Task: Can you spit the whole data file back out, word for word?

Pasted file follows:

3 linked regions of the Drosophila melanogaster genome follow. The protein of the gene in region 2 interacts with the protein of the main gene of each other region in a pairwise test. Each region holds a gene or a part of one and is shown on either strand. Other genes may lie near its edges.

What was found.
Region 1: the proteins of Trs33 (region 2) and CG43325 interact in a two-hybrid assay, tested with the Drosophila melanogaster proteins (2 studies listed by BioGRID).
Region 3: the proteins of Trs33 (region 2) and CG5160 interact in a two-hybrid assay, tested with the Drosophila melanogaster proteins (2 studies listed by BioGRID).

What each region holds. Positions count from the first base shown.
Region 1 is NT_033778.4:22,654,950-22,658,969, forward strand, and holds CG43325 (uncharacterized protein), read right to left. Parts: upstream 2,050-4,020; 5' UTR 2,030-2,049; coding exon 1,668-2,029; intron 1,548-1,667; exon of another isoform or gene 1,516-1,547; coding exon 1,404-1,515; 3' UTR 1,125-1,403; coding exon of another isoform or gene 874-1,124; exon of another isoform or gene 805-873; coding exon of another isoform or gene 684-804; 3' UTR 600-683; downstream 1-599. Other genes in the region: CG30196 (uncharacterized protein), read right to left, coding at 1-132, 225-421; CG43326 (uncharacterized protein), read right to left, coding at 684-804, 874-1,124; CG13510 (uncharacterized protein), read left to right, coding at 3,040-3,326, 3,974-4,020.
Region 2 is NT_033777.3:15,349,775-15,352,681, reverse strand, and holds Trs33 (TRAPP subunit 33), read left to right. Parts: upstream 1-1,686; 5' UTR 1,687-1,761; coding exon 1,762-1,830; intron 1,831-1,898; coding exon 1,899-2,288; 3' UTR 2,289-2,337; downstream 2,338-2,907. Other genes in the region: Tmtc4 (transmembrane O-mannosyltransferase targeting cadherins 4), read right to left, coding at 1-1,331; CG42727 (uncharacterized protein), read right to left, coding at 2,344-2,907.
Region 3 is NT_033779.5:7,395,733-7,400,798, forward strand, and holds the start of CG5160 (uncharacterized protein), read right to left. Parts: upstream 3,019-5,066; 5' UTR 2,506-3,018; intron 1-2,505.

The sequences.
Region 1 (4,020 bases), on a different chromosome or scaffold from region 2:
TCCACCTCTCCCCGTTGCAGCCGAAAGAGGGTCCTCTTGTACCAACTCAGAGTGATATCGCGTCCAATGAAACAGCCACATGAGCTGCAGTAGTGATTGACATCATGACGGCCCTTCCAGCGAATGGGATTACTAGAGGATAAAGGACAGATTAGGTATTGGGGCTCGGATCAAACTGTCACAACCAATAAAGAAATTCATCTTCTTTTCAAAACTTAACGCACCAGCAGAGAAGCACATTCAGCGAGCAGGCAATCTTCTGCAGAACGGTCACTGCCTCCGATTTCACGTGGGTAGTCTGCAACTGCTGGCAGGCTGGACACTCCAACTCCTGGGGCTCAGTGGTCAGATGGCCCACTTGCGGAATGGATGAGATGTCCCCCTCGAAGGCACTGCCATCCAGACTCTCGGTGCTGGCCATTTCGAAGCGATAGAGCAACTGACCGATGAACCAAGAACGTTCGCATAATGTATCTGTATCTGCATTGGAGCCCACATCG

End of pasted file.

3 linked regions of the Drosophila melanogaster genome follow. The protein of the gene in region 2 interacts with the protein of the main gene of each other region in a pairwise test. Each region holds a gene or a part of one and is shown on either strand. Other genes may lie near its edges.

What was found.
Region 1: the proteins of Trs33 (region 2) and CG43325 interact in a two-hybrid assay, tested with the Drosophila melanogaster proteins (2 studies listed by BioGRID).
Region 3: the proteins of Trs33 (region 2) and CG5160 interact in a two-hybrid assay, tested with the Drosophila melanogaster proteins (2 studies listed by BioGRID).

What each region holds. Positions count from the first base shown.
Region 1 is NT_033778.4:22,654,950-22,658,969, forward strand, and holds CG43325 (uncharacterized protein), read right to left. Parts: upstream 2,050-4,020; 5' UTR 2,030-2,049; coding exon 1,668-2,029; intron 1,548-1,667; exon of another isoform or gene 1,516-1,547; coding exon 1,404-1,515; 3' UTR 1,125-1,403; coding exon of another isoform or gene 874-1,124; exon of another isoform or gene 805-873; coding exon of another isoform or gene 684-804; 3' UTR 600-683; downstream 1-599. Other genes in the region: CG30196 (uncharacterized protein), read right to left, coding at 1-132, 225-421; CG43326 (uncharacterized protein), read right to left, coding at 684-804, 874-1,124; CG13510 (uncharacterized protein), read left to right, coding at 3,040-3,326, 3,974-4,020.
Region 2 is NT_033777.3:15,349,775-15,352,681, reverse strand, and holds Trs33 (TRAPP subunit 33), read left to right. Parts: upstream 1-1,686; 5' UTR 1,687-1,761; coding exon 1,762-1,830; intron 1,831-1,898; coding exon 1,899-2,288; 3' UTR 2,289-2,337; downstream 2,338-2,907. Other genes in the region: Tmtc4 (transmembrane O-mannosyltransferase targeting cadherins 4), read right to left, coding at 1-1,331; CG42727 (uncharacterized protein), read right to left, coding at 2,344-2,907.
Region 3 is NT_033779.5:7,395,733-7,400,798, forward strand, and holds the start of CG5160 (uncharacterized protein), read right to left. Parts: upstream 3,019-5,066; 5' UTR 2,506-3,018; intron 1-2,505.

The sequences.
Region 1 (4,020 bases), on a different chromosome or scaffold from region 2:
TCCACCTCTCCCCGTTGCAGCCGAAAGAGGGTCCTCTTGTACCAACTCAGAGTGATATCGCGTCCAATGAAACAGCCACATGAGCTGCAGTAGTGATTGACATCATGACGGCCCTTCCAGCGAATGGGATTACTAGAGGATAAAGGACAGATTAGGTATTGGGGCTCGGATCAAACTGTCACAACCAATAAAGAAATTCATCTTCTTTTCAAAACTTAACGCACCAGCAGAGAAGCACATTCAGCGAGCAGGCAATCTTCTGCAGAACGGTCACTGCCTCCGATTTCACGTGGGTAGTCTGCAACTGCTGGCAGGCTGGACACTCCAACTCCTGGGGCTCAGTGGTCAGATGGCCCACTTGCGGAATGGATGAGATGTCCCCCTCGAAGGCACTGCCATCCAGACTCTCGGTGCTGGCCATTTCGAAGCGATAGAGCAACTGACCGATGAACCAAGAACGTTCGCATAATGTATCTGTATCTGCATTGGAGCCCACATCG